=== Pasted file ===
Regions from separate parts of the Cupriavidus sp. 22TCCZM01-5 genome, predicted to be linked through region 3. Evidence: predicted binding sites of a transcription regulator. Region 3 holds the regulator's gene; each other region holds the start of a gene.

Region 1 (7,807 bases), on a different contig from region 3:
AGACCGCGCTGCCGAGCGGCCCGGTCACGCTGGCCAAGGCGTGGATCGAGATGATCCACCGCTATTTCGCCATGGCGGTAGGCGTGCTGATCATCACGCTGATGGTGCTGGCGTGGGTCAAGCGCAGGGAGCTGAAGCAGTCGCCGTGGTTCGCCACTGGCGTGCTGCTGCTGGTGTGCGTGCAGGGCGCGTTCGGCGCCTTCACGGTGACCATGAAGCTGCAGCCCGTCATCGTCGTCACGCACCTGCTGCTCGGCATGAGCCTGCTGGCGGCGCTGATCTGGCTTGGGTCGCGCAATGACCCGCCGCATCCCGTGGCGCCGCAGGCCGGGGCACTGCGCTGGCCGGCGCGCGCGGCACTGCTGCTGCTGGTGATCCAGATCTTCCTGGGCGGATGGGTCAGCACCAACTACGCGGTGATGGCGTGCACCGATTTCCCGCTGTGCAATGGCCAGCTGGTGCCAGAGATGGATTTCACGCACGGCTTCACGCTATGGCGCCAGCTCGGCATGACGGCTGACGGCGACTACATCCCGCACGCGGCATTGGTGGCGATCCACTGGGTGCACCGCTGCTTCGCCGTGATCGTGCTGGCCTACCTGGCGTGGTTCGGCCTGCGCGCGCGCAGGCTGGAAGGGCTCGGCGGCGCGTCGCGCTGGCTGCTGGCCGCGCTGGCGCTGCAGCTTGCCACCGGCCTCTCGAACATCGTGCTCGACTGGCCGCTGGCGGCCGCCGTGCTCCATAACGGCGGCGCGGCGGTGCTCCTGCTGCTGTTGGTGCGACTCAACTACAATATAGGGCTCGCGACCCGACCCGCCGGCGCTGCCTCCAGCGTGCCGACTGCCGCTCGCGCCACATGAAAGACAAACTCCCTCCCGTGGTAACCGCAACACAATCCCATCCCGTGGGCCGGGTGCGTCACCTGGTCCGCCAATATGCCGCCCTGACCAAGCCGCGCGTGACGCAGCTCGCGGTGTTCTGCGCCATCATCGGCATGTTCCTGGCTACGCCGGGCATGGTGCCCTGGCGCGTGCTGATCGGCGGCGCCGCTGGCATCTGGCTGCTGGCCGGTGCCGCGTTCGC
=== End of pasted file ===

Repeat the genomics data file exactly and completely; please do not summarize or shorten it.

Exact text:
Regions from separate parts of the Cupriavidus sp. 22TCCZM01-5 genome, predicted to be linked through region 3. Evidence: predicted binding sites of a transcription regulator. Region 3 holds the regulator's gene; each other region holds the start of a gene.

Region 1 (7,807 bases), on a different contig from region 3:
AGACCGCGCTGCCGAGCGGCCCGGTCACGCTGGCCAAGGCGTGGATCGAGATGATCCACCGCTATTTCGCCATGGCGGTAGGCGTGCTGATCATCACGCTGATGGTGCTGGCGTGGGTCAAGCGCAGGGAGCTGAAGCAGTCGCCGTGGTTCGCCACTGGCGTGCTGCTGCTGGTGTGCGTGCAGGGCGCGTTCGGCGCCTTCACGGTGACCATGAAGCTGCAGCCCGTCATCGTCGTCACGCACCTGCTGCTCGGCATGAGCCTGCTGGCGGCGCTGATCTGGCTTGGGTCGCGCAATGACCCGCCGCATCCCGTGGCGCCGCAGGCCGGGGCACTGCGCTGGCCGGCGCGCGCGGCACTGCTGCTGCTGGTGATCCAGATCTTCCTGGGCGGATGGGTCAGCACCAACTACGCGGTGATGGCGTGCACCGATTTCCCGCTGTGCAATGGCCAGCTGGTGCCAGAGATGGATTTCACGCACGGCTTCACGCTATGGCGCCAGCTCGGCATGACGGCTGACGGCGACTACATCCCGCACGCGGCATTGGTGGCGATCCACTGGGTGCACCGCTGCTTCGCCGTGATCGTGCTGGCCTACCTGGCGTGGTTCGGCCTGCGCGCGCGCAGGCTGGAAGGGCTCGGCGGCGCGTCGCGCTGGCTGCTGGCCGCGCTGGCGCTGCAGCTTGCCACCGGCCTCTCGAACATCGTGCTCGACTGGCCGCTGGCGGCCGCCGTGCTCCATAACGGCGGCGCGGCGGTGCTCCTGCTGCTGTTGGTGCGACTCAACTACAATATAGGGCTCGCGACCCGACCCGCCGGCGCTGCCTCCAGCGTGCCGACTGCCGCTCGCGCCACATGAAAGACAAACTCCCTCCCGTGGTAACCGCAACACAATCCCATCCCGTGGGCCGGGTGCGTCACCTGGTCCGCCAATATGCCGCCCTGACCAAGCCGCGCGTGACGCAGCTCGCGGTGTTCTGCGCCATCATCGGCATGTTCCTGGCTACGCCGGGCATGGTGCCCTGGCGCGTGCTGATCGGCGGCGCCGCTGGCATCTGGCTGCTGGCCGGTGCCGCGTTCGC